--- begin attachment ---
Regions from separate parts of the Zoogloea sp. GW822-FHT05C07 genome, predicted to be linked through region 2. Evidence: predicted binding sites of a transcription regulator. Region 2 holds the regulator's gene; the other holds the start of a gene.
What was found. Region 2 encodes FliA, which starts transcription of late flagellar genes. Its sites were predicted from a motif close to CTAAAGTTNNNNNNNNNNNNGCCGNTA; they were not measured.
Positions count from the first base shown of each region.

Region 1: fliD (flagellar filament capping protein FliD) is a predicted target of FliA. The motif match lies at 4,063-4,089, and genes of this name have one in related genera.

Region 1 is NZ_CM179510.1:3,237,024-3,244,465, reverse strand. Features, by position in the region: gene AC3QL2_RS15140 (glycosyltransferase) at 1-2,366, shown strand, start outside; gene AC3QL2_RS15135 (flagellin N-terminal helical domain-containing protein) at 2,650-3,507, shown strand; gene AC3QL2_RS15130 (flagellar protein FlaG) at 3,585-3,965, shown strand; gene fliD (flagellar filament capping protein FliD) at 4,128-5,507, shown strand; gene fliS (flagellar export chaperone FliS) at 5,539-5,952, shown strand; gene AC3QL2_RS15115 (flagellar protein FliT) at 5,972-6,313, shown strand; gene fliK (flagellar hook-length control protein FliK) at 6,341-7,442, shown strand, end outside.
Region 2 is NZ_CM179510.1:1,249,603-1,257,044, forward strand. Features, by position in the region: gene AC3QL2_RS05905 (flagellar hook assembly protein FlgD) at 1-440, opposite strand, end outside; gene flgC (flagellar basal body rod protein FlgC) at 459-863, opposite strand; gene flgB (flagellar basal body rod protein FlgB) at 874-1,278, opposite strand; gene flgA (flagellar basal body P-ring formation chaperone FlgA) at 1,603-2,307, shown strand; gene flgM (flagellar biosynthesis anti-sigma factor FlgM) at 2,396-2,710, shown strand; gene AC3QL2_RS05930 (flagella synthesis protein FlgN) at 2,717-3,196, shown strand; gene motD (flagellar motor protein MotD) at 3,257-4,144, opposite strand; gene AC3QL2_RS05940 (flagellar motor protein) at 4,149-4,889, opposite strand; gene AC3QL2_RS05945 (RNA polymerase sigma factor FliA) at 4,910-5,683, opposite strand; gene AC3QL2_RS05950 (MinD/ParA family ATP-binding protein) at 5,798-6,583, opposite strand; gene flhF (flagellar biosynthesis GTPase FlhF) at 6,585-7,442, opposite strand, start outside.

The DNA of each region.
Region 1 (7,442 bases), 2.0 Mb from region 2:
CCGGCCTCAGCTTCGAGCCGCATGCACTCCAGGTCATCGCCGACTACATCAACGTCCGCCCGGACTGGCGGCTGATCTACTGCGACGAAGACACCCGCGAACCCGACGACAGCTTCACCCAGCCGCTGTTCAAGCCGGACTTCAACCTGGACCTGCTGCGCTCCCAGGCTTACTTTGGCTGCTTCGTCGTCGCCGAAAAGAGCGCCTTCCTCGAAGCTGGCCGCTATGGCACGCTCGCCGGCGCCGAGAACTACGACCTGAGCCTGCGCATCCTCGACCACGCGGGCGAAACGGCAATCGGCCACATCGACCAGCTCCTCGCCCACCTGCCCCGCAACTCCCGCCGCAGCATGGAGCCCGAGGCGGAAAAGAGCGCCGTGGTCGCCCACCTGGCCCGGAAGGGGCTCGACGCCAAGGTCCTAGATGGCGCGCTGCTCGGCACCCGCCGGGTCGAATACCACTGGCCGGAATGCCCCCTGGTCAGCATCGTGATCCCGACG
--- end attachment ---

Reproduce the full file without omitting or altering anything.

Regions from separate parts of the Zoogloea sp. GW822-FHT05C07 genome, predicted to be linked through region 2. Evidence: predicted binding sites of a transcription regulator. Region 2 holds the regulator's gene; the other holds the start of a gene.
What was found. Region 2 encodes FliA, which starts transcription of late flagellar genes. Its sites were predicted from a motif close to CTAAAGTTNNNNNNNNNNNNGCCGNTA; they were not measured.
Positions count from the first base shown of each region.

Region 1: fliD (flagellar filament capping protein FliD) is a predicted target of FliA. The motif match lies at 4,063-4,089, and genes of this name have one in related genera.

Region 1 is NZ_CM179510.1:3,237,024-3,244,465, reverse strand. Features, by position in the region: gene AC3QL2_RS15140 (glycosyltransferase) at 1-2,366, shown strand, start outside; gene AC3QL2_RS15135 (flagellin N-terminal helical domain-containing protein) at 2,650-3,507, shown strand; gene AC3QL2_RS15130 (flagellar protein FlaG) at 3,585-3,965, shown strand; gene fliD (flagellar filament capping protein FliD) at 4,128-5,507, shown strand; gene fliS (flagellar export chaperone FliS) at 5,539-5,952, shown strand; gene AC3QL2_RS15115 (flagellar protein FliT) at 5,972-6,313, shown strand; gene fliK (flagellar hook-length control protein FliK) at 6,341-7,442, shown strand, end outside.
Region 2 is NZ_CM179510.1:1,249,603-1,257,044, forward strand. Features, by position in the region: gene AC3QL2_RS05905 (flagellar hook assembly protein FlgD) at 1-440, opposite strand, end outside; gene flgC (flagellar basal body rod protein FlgC) at 459-863, opposite strand; gene flgB (flagellar basal body rod protein FlgB) at 874-1,278, opposite strand; gene flgA (flagellar basal body P-ring formation chaperone FlgA) at 1,603-2,307, shown strand; gene flgM (flagellar biosynthesis anti-sigma factor FlgM) at 2,396-2,710, shown strand; gene AC3QL2_RS05930 (flagella synthesis protein FlgN) at 2,717-3,196, shown strand; gene motD (flagellar motor protein MotD) at 3,257-4,144, opposite strand; gene AC3QL2_RS05940 (flagellar motor protein) at 4,149-4,889, opposite strand; gene AC3QL2_RS05945 (RNA polymerase sigma factor FliA) at 4,910-5,683, opposite strand; gene AC3QL2_RS05950 (MinD/ParA family ATP-binding protein) at 5,798-6,583, opposite strand; gene flhF (flagellar biosynthesis GTPase FlhF) at 6,585-7,442, opposite strand, start outside.

The DNA of each region.
Region 1 (7,442 bases), 2.0 Mb from region 2:
CCGGCCTCAGCTTCGAGCCGCATGCACTCCAGGTCATCGCCGACTACATCAACGTCCGCCCGGACTGGCGGCTGATCTACTGCGACGAAGACACCCGCGAACCCGACGACAGCTTCACCCAGCCGCTGTTCAAGCCGGACTTCAACCTGGACCTGCTGCGCTCCCAGGCTTACTTTGGCTGCTTCGTCGTCGCCGAAAAGAGCGCCTTCCTCGAAGCTGGCCGCTATGGCACGCTCGCCGGCGCCGAGAACTACGACCTGAGCCTGCGCATCCTCGACCACGCGGGCGAAACGGCAATCGGCCACATCGACCAGCTCCTCGCCCACCTGCCCCGCAACTCCCGCCGCAGCATGGAGCCCGAGGCGGAAAAGAGCGCCGTGGTCGCCCACCTGGCCCGGAAGGGGCTCGACGCCAAGGTCCTAGATGGCGCGCTGCTCGGCACCCGCCGGGTCGAATACCACTGGCCGGAATGCCCCCTGGTCAGCATCGTGATCCCGACG